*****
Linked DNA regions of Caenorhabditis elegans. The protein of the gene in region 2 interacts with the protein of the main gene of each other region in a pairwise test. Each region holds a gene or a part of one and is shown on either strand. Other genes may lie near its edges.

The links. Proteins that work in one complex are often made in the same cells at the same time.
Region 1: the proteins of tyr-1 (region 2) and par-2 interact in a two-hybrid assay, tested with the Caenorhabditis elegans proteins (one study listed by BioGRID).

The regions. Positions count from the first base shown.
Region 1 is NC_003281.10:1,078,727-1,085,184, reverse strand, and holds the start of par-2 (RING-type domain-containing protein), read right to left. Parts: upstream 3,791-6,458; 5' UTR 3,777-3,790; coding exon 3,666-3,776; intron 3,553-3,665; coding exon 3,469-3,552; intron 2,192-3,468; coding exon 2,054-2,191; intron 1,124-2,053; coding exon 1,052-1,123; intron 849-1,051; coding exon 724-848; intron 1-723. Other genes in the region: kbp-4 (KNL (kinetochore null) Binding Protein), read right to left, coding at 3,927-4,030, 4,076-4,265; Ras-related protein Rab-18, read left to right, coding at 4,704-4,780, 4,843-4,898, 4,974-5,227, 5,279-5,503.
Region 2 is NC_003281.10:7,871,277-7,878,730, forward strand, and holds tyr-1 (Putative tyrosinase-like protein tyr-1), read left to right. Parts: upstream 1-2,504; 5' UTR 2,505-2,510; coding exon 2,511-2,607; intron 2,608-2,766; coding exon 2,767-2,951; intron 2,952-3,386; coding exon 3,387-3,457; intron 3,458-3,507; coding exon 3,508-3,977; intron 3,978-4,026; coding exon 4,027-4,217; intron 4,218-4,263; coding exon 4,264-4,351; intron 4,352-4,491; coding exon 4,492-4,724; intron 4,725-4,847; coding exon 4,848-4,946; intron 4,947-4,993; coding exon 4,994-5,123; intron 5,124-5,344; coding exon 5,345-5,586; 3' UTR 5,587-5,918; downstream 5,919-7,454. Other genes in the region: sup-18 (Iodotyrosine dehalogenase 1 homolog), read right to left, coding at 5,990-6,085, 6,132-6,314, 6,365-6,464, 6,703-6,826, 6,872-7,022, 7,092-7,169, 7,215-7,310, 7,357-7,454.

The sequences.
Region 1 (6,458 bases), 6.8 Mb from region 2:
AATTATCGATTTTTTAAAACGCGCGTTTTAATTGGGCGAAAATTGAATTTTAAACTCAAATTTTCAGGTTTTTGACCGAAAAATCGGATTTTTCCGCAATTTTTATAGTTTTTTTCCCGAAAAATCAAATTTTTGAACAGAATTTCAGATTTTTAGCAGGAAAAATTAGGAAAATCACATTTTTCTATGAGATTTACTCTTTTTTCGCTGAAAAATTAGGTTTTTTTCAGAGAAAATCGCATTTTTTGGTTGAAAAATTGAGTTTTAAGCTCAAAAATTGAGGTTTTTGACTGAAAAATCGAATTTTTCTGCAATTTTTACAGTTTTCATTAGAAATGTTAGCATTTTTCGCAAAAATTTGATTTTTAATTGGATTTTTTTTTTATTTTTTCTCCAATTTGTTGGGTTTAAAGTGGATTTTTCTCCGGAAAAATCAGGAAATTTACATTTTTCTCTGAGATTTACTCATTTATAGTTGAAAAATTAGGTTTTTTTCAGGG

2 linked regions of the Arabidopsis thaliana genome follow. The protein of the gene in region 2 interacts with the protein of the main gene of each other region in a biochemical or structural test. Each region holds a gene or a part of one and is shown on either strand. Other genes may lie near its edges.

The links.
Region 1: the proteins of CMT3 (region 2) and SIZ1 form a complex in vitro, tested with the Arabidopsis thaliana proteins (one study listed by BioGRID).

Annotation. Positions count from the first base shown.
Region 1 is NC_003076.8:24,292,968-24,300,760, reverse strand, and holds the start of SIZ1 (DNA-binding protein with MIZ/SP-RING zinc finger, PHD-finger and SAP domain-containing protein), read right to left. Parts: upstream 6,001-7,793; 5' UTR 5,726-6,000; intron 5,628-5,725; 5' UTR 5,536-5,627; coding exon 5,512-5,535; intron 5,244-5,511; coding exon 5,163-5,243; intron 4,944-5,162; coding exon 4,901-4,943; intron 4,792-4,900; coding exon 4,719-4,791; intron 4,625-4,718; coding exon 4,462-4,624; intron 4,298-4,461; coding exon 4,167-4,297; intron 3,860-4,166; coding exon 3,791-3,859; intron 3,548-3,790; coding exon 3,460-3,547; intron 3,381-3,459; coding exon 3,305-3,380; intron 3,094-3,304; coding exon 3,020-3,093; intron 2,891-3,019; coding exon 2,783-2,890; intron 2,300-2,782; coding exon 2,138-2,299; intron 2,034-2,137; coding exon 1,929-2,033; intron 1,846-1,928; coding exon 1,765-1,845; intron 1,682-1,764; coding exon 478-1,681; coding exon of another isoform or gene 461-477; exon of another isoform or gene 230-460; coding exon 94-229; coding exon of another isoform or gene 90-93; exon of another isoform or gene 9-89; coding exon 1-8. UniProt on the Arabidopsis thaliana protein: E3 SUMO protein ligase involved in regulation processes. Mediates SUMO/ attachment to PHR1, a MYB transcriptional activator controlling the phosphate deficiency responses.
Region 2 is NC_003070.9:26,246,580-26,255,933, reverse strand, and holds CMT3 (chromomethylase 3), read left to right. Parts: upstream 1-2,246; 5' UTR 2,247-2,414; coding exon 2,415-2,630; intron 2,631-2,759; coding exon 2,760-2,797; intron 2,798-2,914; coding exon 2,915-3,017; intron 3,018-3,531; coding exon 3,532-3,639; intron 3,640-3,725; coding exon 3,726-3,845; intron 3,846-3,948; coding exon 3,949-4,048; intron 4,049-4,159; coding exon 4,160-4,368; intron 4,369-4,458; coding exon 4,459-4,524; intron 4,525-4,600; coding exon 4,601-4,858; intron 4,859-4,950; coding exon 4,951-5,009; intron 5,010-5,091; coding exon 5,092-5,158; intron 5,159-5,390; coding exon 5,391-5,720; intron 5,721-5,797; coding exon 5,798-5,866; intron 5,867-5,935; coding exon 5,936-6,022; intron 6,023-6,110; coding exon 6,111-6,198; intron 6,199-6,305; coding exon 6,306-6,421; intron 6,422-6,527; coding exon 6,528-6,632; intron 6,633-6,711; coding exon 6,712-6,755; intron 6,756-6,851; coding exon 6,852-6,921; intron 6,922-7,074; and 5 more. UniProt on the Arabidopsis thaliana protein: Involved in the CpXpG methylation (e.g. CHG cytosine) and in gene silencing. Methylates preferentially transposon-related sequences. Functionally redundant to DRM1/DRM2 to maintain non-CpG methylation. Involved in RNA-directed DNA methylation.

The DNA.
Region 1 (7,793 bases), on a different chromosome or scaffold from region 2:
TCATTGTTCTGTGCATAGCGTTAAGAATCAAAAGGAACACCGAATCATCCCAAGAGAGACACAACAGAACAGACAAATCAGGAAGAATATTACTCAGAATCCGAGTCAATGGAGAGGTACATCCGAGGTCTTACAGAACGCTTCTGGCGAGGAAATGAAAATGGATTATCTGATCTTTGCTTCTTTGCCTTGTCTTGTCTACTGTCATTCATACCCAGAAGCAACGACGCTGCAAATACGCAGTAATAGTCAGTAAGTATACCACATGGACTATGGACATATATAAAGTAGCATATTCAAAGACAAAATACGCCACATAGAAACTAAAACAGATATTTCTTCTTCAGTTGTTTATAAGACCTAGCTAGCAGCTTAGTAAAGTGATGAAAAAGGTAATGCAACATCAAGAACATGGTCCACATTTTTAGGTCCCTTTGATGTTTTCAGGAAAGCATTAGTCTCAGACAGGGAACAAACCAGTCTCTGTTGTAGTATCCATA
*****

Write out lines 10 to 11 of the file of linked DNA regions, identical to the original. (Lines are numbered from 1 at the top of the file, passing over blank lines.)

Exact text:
2 linked regions of the Arabidopsis thaliana genome follow. The protein of the gene in region 2 interacts with the protein of the main gene of each other region in a biochemical or structural test. Each region holds a gene or a part of one and is shown on either strand. Other genes may lie near its edges.

The links.